Whatever Crossing the street in Hanoi : teaching and learning about Vietnam suggests to the reader, this book will deliver something else.  The title comes from the author’s first journal entry for 1993, but after a few paragraphs on Hanoi’s traffic conventions, she moves on to a series of essay and diary-like chapters.  The content leaps in time, and moves from imprisonments, to popular Vietnamese leaders, to personal connections and the 1970 deaths of US student protesters.  The common thread is the recent undeclared war in Vietnam, and how it persists, in diverse ways, in the lives of diverse people.  Carol Wilder uses her own stories and those of others as starting points for an exploration of the conflict’s representation in media over many years, and in some surprising contexts.

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Cinema: Any Day Now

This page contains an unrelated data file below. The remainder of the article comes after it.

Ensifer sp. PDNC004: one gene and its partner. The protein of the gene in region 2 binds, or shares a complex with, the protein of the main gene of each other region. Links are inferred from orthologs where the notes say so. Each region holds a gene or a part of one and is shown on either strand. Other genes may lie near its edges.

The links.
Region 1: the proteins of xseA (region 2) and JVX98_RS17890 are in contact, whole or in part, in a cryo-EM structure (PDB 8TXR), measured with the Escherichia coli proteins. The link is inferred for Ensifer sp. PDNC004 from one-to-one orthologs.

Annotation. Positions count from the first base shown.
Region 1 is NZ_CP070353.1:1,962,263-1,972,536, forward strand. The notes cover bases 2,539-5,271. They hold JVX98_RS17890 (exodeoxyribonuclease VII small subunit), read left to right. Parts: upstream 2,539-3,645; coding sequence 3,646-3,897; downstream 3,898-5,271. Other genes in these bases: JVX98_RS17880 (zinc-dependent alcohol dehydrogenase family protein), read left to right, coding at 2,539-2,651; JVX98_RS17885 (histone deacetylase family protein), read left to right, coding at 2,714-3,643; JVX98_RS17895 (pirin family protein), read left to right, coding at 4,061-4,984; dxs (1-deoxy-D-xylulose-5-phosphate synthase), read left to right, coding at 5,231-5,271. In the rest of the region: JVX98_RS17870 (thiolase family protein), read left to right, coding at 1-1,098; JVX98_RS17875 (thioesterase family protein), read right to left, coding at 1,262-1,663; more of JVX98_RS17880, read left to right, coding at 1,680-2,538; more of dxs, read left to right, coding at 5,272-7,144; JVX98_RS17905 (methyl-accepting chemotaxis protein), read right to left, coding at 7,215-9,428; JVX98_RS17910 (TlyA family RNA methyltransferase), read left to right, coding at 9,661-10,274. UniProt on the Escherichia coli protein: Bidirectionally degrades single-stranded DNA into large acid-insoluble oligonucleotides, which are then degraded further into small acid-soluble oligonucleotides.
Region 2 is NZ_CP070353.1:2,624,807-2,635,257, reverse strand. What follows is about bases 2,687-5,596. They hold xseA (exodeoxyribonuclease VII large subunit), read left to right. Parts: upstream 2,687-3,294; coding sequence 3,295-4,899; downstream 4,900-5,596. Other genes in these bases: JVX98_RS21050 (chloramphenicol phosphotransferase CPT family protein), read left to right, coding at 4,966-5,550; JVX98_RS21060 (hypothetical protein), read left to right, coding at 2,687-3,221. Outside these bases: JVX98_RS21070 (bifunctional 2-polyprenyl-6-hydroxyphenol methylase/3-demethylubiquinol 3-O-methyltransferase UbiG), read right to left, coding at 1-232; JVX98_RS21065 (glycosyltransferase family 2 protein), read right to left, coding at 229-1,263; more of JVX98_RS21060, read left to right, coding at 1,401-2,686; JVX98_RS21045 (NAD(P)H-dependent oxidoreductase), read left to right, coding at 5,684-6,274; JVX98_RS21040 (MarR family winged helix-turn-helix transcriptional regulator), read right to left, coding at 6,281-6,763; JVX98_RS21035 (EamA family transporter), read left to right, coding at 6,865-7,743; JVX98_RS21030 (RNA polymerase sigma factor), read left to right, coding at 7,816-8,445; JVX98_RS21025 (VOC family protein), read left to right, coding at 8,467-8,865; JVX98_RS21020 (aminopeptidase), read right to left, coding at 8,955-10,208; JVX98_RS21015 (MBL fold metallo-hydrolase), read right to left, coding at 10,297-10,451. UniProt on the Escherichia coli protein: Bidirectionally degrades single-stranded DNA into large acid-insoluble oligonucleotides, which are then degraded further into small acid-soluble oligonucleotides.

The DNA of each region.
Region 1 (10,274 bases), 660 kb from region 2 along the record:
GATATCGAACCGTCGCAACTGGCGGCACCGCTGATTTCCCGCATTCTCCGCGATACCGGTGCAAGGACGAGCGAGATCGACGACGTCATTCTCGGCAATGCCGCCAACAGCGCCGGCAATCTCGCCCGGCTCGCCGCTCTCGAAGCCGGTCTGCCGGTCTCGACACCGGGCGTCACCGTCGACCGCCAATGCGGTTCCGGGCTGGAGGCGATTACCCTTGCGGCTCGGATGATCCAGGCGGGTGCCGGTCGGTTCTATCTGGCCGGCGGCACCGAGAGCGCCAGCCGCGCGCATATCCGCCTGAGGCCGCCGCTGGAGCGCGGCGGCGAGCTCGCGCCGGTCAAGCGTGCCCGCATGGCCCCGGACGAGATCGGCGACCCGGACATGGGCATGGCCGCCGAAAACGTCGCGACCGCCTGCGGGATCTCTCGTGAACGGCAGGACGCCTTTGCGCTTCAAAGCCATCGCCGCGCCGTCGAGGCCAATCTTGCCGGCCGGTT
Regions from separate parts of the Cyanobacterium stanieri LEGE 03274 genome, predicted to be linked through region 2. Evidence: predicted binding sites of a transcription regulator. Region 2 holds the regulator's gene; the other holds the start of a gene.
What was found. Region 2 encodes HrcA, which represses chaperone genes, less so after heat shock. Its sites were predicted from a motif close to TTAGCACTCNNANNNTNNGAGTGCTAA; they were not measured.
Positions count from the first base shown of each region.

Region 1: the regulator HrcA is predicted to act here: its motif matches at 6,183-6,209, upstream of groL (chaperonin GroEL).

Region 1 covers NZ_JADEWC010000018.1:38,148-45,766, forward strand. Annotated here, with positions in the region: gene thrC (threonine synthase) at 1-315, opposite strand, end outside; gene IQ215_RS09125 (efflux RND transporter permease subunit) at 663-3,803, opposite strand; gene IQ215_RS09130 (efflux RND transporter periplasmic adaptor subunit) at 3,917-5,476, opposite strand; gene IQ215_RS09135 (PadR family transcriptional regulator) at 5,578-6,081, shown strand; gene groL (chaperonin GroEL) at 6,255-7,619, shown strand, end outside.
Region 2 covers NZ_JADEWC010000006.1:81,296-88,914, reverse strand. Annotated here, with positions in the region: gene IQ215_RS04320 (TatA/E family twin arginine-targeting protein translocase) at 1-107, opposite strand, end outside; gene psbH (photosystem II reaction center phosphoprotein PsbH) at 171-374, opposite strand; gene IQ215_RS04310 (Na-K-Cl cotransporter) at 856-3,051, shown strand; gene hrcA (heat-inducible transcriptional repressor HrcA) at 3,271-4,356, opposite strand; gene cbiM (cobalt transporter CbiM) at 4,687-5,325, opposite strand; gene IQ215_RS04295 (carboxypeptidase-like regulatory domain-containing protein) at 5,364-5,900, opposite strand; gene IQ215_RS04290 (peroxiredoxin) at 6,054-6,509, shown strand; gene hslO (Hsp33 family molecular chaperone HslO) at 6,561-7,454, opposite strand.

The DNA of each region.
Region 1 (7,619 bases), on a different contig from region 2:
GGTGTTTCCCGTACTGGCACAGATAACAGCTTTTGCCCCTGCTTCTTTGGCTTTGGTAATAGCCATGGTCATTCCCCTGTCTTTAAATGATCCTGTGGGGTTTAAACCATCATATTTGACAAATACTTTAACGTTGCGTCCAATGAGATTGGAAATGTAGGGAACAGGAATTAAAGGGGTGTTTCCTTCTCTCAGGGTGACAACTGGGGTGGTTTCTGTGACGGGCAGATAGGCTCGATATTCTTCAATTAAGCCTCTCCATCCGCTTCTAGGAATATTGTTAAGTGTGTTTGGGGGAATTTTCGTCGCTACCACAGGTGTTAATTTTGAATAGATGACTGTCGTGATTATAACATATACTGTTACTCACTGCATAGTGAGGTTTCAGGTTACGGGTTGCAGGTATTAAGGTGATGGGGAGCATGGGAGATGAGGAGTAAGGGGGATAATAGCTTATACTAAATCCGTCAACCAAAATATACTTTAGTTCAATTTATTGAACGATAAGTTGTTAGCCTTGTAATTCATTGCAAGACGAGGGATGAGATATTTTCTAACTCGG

Reviewed by Michael Dalton

Based on actual events, art reflects life in Any Day Now, Travis Fine’s indie drama about a gay couple fighting for the custody of a boy with Down Syndrome in the prejudiced 1970s. Of course its opening in limited release, on April 10 and in Brisbane only at the Blue Room Cinebar at this point. Thoroughly deserving of a wide audience, this beautifully made film that features ferociously passionate work by Alan Cumming is one you need to make time for. So few people pay enough attention in this story. It would really be something if Fine’s production caught everyone else’s. Together with the its topical nature, it is fantastic.

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Cinema: The Lego Movie

Reviewed by Michael Dalton